[NOTE: This article was originally published on the blog of the Durham Association of Educators. Click HERE to read it and view its associated photographs.]
I’ve been thinking a lot recently about the ways that teachers (everyone who works in a school) support and love each other. When I’ve had the opportunity to talk in rooms full of them, I’ve been using airplane oxygen masks as a metaphor. When the cabin pressure decreases and the masks drop, everyone knows that you’re supposed to get yourself situated first before you help other people. If you can’t breathe, how can you help anyone else? People seem to be getting my point about self-care and the need to scoop each other up, love each other, and get each other back to a place where we can give our kids what they deserve: our best.
The kids, of course, are the center, and any educator worth a salt is a driven by that truth every moment of the day. But the truth that becomes clearer and clearer with every school I visit is that no one can give our kids what they need when they can’t breathe. And the crises that the attacks on public schools are producing just causes so much chaos that it’s hard to catch a clean breath. Our kids are in crisis. Their parents are in crisis. We are in crisis. It’s hard to know where to start.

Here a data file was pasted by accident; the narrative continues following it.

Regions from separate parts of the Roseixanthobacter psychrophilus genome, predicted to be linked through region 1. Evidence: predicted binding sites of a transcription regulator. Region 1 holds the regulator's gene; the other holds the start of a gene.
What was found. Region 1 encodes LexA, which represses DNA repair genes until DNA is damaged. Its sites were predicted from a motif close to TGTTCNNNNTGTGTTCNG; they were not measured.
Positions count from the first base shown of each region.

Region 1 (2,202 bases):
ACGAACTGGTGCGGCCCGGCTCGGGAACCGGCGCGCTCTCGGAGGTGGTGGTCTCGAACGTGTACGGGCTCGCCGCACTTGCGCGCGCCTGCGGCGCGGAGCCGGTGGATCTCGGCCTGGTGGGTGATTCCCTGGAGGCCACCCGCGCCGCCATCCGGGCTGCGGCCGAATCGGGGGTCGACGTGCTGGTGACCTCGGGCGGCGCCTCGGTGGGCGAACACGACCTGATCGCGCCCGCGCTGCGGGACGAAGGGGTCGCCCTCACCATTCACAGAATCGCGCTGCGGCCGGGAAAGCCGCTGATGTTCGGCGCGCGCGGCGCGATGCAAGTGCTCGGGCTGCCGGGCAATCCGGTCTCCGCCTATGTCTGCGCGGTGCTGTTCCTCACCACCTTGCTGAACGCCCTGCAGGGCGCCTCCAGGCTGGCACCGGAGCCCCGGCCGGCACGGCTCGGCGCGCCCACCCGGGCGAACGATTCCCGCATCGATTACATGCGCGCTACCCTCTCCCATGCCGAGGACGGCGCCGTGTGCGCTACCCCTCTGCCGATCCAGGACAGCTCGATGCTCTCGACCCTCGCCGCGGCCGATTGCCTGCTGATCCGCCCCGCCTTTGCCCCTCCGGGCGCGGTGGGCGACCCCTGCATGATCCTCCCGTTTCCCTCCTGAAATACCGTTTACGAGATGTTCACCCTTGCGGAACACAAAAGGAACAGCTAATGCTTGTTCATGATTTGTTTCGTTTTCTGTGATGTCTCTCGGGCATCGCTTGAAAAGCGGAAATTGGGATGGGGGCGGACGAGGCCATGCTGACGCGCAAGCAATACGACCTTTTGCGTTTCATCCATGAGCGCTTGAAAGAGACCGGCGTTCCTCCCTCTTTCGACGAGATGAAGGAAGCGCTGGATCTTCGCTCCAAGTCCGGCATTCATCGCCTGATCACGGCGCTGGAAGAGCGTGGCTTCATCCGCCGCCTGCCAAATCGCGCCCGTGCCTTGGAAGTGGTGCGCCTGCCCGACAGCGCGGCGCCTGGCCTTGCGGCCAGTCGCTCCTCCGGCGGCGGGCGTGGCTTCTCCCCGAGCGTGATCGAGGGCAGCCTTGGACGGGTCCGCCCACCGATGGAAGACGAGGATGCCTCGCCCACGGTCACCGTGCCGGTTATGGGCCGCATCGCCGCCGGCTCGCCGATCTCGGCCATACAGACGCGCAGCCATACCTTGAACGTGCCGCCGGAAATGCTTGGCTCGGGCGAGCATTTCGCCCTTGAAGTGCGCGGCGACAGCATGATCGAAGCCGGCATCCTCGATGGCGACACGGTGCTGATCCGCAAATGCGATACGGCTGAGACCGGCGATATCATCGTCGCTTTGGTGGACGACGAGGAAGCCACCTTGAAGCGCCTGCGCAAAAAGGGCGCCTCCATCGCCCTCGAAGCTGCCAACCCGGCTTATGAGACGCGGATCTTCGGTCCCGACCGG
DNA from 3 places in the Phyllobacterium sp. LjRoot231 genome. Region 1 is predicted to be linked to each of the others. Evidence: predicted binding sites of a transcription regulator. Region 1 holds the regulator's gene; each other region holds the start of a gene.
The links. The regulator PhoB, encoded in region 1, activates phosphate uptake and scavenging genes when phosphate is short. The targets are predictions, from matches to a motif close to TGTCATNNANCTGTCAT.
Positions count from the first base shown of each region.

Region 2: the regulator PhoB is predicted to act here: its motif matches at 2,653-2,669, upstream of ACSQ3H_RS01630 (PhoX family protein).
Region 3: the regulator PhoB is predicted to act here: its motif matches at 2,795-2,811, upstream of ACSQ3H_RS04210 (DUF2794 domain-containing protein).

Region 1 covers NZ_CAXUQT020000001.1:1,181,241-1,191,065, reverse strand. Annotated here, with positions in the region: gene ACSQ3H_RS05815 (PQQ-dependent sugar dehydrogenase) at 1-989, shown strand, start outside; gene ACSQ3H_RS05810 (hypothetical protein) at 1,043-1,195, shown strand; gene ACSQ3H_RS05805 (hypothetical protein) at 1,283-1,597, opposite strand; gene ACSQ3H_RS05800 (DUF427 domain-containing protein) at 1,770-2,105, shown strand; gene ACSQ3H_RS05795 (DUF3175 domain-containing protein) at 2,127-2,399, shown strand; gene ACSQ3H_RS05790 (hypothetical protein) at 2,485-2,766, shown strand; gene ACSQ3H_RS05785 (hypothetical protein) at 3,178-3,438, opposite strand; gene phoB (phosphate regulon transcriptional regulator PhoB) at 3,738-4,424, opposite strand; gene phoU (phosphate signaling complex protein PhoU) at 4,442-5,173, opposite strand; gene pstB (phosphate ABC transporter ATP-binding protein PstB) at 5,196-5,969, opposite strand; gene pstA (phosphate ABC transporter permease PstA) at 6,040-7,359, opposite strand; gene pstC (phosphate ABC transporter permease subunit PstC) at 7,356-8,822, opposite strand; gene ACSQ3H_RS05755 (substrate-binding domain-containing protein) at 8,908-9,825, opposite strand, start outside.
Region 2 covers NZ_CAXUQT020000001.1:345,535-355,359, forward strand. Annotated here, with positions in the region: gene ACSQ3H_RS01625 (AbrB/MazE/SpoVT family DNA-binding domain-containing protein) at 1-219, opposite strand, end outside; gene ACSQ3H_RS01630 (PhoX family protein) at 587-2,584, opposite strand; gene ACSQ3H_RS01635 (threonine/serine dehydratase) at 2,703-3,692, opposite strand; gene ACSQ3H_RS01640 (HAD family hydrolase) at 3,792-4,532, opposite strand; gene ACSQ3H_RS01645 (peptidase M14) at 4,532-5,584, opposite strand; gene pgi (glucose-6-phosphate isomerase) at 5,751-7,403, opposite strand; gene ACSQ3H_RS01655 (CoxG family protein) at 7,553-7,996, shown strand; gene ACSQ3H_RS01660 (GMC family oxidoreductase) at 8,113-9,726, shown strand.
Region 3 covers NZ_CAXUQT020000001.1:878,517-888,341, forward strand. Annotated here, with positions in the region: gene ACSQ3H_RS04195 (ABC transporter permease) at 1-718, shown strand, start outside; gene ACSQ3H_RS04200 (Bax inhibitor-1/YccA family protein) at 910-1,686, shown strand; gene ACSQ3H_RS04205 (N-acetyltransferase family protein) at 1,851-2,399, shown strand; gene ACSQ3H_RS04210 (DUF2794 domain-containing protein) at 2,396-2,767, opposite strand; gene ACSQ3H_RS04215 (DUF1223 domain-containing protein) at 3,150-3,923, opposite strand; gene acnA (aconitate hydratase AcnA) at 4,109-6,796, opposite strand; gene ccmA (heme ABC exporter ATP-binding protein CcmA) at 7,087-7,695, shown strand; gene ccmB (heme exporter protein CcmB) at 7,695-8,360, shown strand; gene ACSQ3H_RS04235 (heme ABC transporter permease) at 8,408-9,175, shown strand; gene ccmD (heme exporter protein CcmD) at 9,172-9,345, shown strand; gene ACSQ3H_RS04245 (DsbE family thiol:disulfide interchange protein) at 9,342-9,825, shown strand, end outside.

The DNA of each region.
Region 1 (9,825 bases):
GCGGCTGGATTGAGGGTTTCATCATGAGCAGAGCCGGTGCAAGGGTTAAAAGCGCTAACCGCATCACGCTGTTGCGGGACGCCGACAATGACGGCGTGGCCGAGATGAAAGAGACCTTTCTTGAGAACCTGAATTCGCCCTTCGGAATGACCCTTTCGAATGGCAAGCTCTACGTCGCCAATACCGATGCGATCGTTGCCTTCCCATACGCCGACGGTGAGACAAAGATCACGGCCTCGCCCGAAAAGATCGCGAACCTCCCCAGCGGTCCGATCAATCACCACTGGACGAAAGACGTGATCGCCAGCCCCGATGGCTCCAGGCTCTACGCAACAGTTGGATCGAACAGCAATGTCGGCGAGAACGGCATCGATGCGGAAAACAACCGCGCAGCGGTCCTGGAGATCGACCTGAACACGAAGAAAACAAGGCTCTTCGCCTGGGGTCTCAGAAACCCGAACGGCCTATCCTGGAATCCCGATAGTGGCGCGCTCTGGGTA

For the staff at Merrick-Moore Elementary School, the answer is obvious: you start by loving and supporting each other.